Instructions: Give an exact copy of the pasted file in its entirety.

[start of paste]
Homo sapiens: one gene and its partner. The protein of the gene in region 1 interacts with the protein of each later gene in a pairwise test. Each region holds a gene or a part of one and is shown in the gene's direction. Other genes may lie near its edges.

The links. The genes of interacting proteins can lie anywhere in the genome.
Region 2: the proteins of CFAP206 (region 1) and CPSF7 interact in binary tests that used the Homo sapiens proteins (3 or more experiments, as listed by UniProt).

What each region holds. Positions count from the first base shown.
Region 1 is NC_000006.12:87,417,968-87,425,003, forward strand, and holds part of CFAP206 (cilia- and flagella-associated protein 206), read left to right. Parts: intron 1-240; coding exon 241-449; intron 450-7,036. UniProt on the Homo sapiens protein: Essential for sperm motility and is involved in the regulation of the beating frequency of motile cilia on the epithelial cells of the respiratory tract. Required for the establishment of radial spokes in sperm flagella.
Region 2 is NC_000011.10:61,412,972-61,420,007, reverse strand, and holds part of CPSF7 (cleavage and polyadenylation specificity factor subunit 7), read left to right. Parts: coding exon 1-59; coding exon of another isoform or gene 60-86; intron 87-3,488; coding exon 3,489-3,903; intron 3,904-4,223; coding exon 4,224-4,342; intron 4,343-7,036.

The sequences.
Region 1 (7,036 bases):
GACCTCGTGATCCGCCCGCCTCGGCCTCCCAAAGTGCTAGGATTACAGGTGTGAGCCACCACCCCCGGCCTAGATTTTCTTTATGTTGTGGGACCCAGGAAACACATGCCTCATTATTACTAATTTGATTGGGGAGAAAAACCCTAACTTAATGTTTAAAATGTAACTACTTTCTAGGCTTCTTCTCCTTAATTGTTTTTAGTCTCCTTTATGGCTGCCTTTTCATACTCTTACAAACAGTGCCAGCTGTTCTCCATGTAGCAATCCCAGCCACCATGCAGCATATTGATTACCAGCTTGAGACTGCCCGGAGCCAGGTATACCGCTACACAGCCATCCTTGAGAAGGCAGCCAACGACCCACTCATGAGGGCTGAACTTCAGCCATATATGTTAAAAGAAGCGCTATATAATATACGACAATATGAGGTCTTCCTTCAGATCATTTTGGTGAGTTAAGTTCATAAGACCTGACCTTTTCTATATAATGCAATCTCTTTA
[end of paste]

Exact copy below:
Homo sapiens: one gene and its partner. The protein of the gene in region 1 interacts with the protein of each later gene in a pairwise test. Each region holds a gene or a part of one and is shown in the gene's direction. Other genes may lie near its edges.

The links. The genes of interacting proteins can lie anywhere in the genome.
Region 2: the proteins of CFAP206 (region 1) and CPSF7 interact in binary tests that used the Homo sapiens proteins (3 or more experiments, as listed by UniProt).

What each region holds. Positions count from the first base shown.
Region 1 is NC_000006.12:87,417,968-87,425,003, forward strand, and holds part of CFAP206 (cilia- and flagella-associated protein 206), read left to right. Parts: intron 1-240; coding exon 241-449; intron 450-7,036. UniProt on the Homo sapiens protein: Essential for sperm motility and is involved in the regulation of the beating frequency of motile cilia on the epithelial cells of the respiratory tract. Required for the establishment of radial spokes in sperm flagella.
Region 2 is NC_000011.10:61,412,972-61,420,007, reverse strand, and holds part of CPSF7 (cleavage and polyadenylation specificity factor subunit 7), read left to right. Parts: coding exon 1-59; coding exon of another isoform or gene 60-86; intron 87-3,488; coding exon 3,489-3,903; intron 3,904-4,223; coding exon 4,224-4,342; intron 4,343-7,036.

The sequences.
Region 1 (7,036 bases):
GACCTCGTGATCCGCCCGCCTCGGCCTCCCAAAGTGCTAGGATTACAGGTGTGAGCCACCACCCCCGGCCTAGATTTTCTTTATGTTGTGGGACCCAGGAAACACATGCCTCATTATTACTAATTTGATTGGGGAGAAAAACCCTAACTTAATGTTTAAAATGTAACTACTTTCTAGGCTTCTTCTCCTTAATTGTTTTTAGTCTCCTTTATGGCTGCCTTTTCATACTCTTACAAACAGTGCCAGCTGTTCTCCATGTAGCAATCCCAGCCACCATGCAGCATATTGATTACCAGCTTGAGACTGCCCGGAGCCAGGTATACCGCTACACAGCCATCCTTGAGAAGGCAGCCAACGACCCACTCATGAGGGCTGAACTTCAGCCATATATGTTAAAAGAAGCGCTATATAATATACGACAATATGAGGTCTTCCTTCAGATCATTTTGGTGAGTTAAGTTCATAAGACCTGACCTTTTCTATATAATGCAATCTCTTTA